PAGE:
Opera has announced that it is launching a version of its desktop browser that will feature native adblocking – and that because the functionality is built into the engine core, access-times for adblocked pages run 45% faster than the Google Chrome browser running the Adblock Plus extension installed.

Krystian Kolondra, head of Opera desktop, posted today that the new version will initially be released into the Opera developer channel. The adblocking feature will be turned off by default, but prompts will occur on pages where blockable ads are embedded (and let’s face it, that’s probably 95% of them) suggesting that the user can turn adblocking on. The feature allows whitelisting, and uses Adblock Plus’s openly accessible EasyList blacklist API.

opera-ad-block-suggestionIn common with other adblocking extensions, users will be able to see how many ads are being blocked on each web page, with an aggregate total for ads blocked since the start of using the feature.

Kolondra notes not only the extraordinary improvement in page loading times, and that the new feature also provides a test-bed where uses can compare blocked and unblocked page-times for themselves.

opera-adblock-tallyOpera conducted comparative tests on the major web browsers using Adblock Plus, finding that its native adblocking runs 89% faster than Internet Explorer (version not stated), 45% faster than Chrome and 21% faster than Firefox. The testbed environment used WebDriver on an AMD Phenom II X6 processor with 8 GB of RAM running 64-bit Windows 10, loading each page 15 times and taking median values. Kolondra writes:

‘When we started profiling the performance of adblockers, we found that commonly available block lists are of great quality and can block a lot of ads. But,, many extensions spend a lot of time checking whether URLs or page elements occur in their block lists. Opera checks the block list using native code and fast algorithms, making the slowdown from checking negligible. Furthermore, Opera blocks ads as early as possible: right in the engine, when a network request for a URL is first being made.’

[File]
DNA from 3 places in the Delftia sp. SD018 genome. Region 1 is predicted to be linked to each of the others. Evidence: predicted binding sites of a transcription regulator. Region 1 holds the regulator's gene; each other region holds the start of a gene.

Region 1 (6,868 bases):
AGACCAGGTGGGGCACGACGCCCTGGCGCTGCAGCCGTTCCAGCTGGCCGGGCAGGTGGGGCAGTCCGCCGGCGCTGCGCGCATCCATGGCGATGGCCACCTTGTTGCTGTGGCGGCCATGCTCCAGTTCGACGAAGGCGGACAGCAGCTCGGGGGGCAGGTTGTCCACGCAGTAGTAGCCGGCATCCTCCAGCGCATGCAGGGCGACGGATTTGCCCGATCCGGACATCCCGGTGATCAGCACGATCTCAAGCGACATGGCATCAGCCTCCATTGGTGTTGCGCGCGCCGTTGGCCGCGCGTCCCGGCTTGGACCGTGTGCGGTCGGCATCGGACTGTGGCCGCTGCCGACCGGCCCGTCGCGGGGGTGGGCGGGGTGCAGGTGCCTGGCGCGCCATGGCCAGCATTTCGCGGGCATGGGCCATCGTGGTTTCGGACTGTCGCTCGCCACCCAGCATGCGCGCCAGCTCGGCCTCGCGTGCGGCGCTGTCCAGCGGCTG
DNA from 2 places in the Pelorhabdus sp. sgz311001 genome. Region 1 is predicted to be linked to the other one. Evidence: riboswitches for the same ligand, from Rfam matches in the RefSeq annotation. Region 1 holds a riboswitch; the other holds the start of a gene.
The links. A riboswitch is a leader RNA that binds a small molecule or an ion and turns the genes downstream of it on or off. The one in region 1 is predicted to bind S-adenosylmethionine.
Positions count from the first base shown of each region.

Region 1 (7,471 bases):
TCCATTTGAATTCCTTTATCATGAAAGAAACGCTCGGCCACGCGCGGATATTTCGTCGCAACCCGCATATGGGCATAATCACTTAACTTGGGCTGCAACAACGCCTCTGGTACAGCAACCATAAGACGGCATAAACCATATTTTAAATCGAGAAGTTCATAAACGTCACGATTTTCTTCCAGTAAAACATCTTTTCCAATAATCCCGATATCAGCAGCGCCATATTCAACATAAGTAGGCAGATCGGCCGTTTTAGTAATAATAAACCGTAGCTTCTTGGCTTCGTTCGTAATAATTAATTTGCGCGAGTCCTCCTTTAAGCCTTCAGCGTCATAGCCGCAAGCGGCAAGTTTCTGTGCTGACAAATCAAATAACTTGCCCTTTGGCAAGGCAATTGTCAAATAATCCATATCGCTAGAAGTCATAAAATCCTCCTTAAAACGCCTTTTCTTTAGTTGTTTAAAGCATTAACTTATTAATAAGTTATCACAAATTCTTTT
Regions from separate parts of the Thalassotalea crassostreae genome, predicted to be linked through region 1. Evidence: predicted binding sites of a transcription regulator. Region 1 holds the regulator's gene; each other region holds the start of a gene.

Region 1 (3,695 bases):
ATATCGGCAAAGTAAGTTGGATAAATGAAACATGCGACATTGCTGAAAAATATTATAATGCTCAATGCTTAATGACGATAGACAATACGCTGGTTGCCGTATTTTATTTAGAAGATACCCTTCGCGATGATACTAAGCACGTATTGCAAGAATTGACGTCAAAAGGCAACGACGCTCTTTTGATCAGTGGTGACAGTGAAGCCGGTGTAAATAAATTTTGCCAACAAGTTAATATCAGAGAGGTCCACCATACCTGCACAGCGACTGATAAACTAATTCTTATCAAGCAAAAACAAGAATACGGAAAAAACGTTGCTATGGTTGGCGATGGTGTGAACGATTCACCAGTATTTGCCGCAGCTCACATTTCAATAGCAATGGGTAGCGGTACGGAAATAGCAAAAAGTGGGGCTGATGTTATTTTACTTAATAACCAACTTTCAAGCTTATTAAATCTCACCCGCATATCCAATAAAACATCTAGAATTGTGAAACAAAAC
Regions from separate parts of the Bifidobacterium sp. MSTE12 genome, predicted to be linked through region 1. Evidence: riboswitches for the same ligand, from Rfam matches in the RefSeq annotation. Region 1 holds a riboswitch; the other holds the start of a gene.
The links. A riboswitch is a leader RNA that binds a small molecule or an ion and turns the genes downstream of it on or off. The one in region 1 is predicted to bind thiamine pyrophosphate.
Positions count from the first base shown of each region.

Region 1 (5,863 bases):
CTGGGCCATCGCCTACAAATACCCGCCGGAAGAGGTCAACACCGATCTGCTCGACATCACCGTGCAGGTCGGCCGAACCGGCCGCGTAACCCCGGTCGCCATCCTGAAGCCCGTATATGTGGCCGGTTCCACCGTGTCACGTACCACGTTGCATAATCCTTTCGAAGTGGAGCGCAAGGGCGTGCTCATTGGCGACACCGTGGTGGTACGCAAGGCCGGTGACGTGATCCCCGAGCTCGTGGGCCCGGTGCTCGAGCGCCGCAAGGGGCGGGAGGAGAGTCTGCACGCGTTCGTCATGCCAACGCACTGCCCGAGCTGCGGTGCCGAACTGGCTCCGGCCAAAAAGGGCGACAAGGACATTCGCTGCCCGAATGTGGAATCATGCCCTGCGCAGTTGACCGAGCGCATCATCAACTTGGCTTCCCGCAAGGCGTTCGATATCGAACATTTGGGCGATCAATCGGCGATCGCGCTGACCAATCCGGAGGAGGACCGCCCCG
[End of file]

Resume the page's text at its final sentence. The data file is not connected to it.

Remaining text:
Adblocking has become a major business controversy in the last year, with issues of tracking, malware exploits combining with users’ almost universal hatred of autoplay video ads to force a global increase in adblocking of 41% between 2014-15, 98% of which users were in the desktop rather than the mobile space. However mobile network provider Three recently caused one of the greatest furores in the debate by announcing the rollout in 2016 of network-level adblocking in its European networks.

Opera’s bold move is likely to at least cause Chrome, Firefox, IE and Edge to consider the move, if that’s not already happening. The post echoes popular sentiment on the net in the last six months regarding the presence of online advertising and the ethics of blocking it, calling for ‘simpler’ and less intrusive ads:

‘People are clearly sending a signal to brands and advertisers that the current situation must change. It’s 2016, and we believe it’s time for ads to be lighter and faster. There’s the IAB L.E.A.N. initiative for better ads but where are the better ads themselves? Instead, we see a primer on how to convince users to disable adblocking. It’s a good step, but what if ads could be better, less intrusive and not slow down the browsing so significantly?’

Opera’s share of the browser market declined from its 2008 peak of 2.4% as Firefox and later Google Chrome picked up the debris from Microsoft’s years of developmental neglect of its own Internet Explorer browser, which had dominated the market in the late 1990s. However it hit a new peak of 2.5 in July of 2015, after years of directional changes, including the abandoning of a paid version – under which scheme the free version itself carried ads – and the move away from its proprietary rendering engine to the Webkit engine which underpins Apple’s Safari browser, and is derived from the Chromium project on which Google Chrome is based.